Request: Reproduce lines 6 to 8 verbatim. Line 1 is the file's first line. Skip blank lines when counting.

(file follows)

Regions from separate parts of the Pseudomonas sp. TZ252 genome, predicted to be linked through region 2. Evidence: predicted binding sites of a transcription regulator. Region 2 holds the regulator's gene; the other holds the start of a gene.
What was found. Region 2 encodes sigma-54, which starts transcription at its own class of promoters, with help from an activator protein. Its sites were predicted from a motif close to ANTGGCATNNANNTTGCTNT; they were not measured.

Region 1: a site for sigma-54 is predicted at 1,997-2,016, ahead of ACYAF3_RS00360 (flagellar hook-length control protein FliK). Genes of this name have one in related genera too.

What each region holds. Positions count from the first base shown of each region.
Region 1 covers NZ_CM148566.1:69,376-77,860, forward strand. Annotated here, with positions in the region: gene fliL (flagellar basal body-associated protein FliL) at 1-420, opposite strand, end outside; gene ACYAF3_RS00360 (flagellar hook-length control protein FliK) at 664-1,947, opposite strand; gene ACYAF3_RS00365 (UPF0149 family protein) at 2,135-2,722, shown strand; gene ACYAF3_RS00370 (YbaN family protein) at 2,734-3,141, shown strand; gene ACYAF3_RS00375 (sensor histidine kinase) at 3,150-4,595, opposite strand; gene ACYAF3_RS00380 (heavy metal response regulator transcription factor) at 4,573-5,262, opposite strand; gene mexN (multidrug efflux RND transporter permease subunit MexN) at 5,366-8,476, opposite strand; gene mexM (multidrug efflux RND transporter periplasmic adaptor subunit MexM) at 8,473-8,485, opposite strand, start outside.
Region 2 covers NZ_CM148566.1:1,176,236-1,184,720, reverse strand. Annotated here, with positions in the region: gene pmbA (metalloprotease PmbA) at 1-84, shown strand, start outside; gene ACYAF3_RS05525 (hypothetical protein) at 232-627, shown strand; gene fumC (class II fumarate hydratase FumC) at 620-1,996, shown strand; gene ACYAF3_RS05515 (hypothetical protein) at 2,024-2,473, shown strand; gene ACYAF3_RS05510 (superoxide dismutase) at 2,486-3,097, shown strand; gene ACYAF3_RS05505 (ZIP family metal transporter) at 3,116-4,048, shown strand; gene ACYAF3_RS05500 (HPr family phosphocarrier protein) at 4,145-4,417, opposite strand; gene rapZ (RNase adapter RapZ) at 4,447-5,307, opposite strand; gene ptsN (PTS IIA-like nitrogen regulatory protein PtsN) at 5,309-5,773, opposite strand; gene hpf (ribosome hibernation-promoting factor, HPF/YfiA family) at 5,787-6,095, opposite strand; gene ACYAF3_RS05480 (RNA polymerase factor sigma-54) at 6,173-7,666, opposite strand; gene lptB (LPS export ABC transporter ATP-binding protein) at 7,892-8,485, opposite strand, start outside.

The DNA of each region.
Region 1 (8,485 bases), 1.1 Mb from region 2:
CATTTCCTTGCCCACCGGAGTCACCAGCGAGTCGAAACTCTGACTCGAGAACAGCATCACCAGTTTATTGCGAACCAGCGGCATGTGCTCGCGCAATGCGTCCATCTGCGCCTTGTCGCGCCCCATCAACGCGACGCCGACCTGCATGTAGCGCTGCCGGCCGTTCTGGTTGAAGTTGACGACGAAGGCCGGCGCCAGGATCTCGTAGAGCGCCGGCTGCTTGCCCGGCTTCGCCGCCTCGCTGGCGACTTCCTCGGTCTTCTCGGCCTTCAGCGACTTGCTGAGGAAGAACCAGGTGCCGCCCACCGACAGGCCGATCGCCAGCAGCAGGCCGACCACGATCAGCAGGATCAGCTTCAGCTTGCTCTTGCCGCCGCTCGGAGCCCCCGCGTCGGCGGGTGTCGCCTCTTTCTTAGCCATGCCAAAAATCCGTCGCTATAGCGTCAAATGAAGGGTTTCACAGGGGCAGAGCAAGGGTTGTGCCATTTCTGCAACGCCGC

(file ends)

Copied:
Region 2 covers NZ_CM148566.1:1,176,236-1,184,720, reverse strand. Annotated here, with positions in the region: gene pmbA (metalloprotease PmbA) at 1-84, shown strand, start outside; gene ACYAF3_RS05525 (hypothetical protein) at 232-627, shown strand; gene fumC (class II fumarate hydratase FumC) at 620-1,996, shown strand; gene ACYAF3_RS05515 (hypothetical protein) at 2,024-2,473, shown strand; gene ACYAF3_RS05510 (superoxide dismutase) at 2,486-3,097, shown strand; gene ACYAF3_RS05505 (ZIP family metal transporter) at 3,116-4,048, shown strand; gene ACYAF3_RS05500 (HPr family phosphocarrier protein) at 4,145-4,417, opposite strand; gene rapZ (RNase adapter RapZ) at 4,447-5,307, opposite strand; gene ptsN (PTS IIA-like nitrogen regulatory protein PtsN) at 5,309-5,773, opposite strand; gene hpf (ribosome hibernation-promoting factor, HPF/YfiA family) at 5,787-6,095, opposite strand; gene ACYAF3_RS05480 (RNA polymerase factor sigma-54) at 6,173-7,666, opposite strand; gene lptB (LPS export ABC transporter ATP-binding protein) at 7,892-8,485, opposite strand, start outside.

The DNA of each region.
Region 1 (8,485 bases), 1.1 Mb from region 2: